By Benedict Rogers

Last week, people in Myanmar/Burma marked 100 days since the military coup with yet more protests. For over three months since General Min Aung Hlaing seized power on 1 February, overthrowing the democratically-elected civilian government, people have courageously taken to the streets throughout the country. Almost 5,000 have been arrested, just under 4,000 are currently in jail, and almost 800 have been killed, yet still the demonstrations continue.

Myanmar now stands on the brink of a humanitarian disaster. The economy has collapsed, and a Civil Disobedience Movement (CDM) by public sector workers has led to thousands losing their homes and salaries. Many are facing extreme poverty and starvation.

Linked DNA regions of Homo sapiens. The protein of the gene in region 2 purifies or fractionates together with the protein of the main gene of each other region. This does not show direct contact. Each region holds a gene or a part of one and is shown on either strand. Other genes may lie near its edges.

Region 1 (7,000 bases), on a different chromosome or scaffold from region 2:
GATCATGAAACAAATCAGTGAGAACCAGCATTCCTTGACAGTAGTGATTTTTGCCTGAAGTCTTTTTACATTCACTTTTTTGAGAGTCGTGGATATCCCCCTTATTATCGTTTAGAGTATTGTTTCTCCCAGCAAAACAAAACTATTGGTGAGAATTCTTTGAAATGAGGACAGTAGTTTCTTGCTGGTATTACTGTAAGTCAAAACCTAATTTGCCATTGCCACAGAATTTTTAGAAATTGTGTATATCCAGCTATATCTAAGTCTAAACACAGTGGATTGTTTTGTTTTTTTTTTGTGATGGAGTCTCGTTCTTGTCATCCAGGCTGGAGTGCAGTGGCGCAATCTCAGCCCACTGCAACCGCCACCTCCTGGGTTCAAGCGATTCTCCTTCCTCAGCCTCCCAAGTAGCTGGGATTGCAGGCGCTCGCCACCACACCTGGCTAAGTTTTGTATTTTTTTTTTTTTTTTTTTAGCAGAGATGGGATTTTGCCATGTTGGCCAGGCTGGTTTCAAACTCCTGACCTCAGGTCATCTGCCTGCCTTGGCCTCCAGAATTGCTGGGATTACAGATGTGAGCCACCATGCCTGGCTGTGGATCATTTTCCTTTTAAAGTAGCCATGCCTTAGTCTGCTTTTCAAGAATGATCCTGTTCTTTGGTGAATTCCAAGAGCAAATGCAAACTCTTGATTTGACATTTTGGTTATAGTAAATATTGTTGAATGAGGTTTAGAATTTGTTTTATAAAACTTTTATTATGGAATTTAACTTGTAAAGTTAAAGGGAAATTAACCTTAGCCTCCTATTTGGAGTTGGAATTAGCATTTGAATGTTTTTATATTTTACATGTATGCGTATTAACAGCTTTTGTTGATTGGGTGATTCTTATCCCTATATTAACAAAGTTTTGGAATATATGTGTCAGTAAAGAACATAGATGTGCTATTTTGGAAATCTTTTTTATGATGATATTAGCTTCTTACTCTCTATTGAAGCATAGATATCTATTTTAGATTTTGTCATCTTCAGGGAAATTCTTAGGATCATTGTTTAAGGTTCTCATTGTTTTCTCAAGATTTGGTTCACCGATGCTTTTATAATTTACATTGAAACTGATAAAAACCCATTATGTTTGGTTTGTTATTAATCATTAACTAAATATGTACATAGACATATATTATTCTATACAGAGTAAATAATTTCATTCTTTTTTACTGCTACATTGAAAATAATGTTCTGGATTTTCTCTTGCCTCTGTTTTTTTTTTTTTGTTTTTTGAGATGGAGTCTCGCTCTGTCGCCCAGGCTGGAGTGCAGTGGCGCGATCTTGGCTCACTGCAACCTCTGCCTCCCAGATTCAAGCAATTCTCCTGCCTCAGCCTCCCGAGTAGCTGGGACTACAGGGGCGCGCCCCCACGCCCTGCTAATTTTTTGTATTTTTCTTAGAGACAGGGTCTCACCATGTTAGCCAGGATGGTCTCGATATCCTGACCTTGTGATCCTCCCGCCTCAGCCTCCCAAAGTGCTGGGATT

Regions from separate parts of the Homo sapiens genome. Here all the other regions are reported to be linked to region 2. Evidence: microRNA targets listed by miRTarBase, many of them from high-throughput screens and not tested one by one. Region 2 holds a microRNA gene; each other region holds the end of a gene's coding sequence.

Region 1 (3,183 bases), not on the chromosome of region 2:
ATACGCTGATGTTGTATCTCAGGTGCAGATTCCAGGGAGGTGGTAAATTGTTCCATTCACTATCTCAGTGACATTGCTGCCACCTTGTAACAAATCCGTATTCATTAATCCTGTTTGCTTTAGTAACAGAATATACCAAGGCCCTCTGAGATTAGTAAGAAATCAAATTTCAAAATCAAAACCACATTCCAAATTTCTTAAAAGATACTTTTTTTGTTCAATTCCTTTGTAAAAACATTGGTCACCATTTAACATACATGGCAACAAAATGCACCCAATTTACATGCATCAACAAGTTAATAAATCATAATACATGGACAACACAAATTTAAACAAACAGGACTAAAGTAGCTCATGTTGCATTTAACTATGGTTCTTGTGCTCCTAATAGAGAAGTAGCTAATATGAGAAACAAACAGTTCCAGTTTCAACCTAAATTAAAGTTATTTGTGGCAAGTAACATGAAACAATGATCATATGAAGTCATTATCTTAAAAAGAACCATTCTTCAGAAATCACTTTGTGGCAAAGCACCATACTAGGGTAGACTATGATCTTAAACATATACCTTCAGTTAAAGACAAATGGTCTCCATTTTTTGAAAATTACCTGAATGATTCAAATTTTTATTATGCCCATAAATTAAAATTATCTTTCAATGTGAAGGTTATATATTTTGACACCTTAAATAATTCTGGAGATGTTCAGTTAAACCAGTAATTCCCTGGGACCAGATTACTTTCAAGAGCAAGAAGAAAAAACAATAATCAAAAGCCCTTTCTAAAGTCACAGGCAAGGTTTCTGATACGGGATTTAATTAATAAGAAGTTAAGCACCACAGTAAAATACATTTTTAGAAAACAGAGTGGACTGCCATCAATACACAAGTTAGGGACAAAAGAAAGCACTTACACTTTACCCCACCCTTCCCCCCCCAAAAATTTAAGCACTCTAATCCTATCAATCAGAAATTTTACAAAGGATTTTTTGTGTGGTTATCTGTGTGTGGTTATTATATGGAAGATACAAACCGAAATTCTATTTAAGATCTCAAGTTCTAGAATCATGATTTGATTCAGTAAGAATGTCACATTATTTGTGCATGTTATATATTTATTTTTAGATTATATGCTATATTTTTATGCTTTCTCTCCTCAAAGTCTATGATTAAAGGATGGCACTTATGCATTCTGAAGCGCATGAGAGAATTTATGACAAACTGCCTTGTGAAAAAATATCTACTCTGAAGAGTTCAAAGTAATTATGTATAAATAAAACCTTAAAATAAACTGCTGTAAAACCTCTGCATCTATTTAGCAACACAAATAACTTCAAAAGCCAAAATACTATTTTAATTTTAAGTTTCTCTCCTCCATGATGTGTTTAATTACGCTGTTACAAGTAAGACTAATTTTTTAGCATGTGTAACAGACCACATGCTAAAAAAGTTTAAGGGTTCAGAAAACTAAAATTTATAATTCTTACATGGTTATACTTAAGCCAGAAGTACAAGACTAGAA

For those detained by the military, torture is “almost ‘automatic’” according to survivors and eyewitnesses in evidence documented by the Chin Human Rights Organisation (CHRO). “Systematic torture practices are used by Burmese soldiers to extract information or forced confessions from people arrested for exercising their right to peaceful protest or other anti-junta activities,” CHRO report.

According to one former detainee, “Once inside the interrogation center, we are made to kneel down, hands tied behind our backs, blindfolded and forced to lie on our belly on the ground. That’s when the interrogation and beatings begin. Depending on how quickly the soldiers obtain the information they want, detainees are caned with up to 40 lashes, some detainees are made to dig holes in the ground to make them think that they are about to be killed and they are digging their own grave.”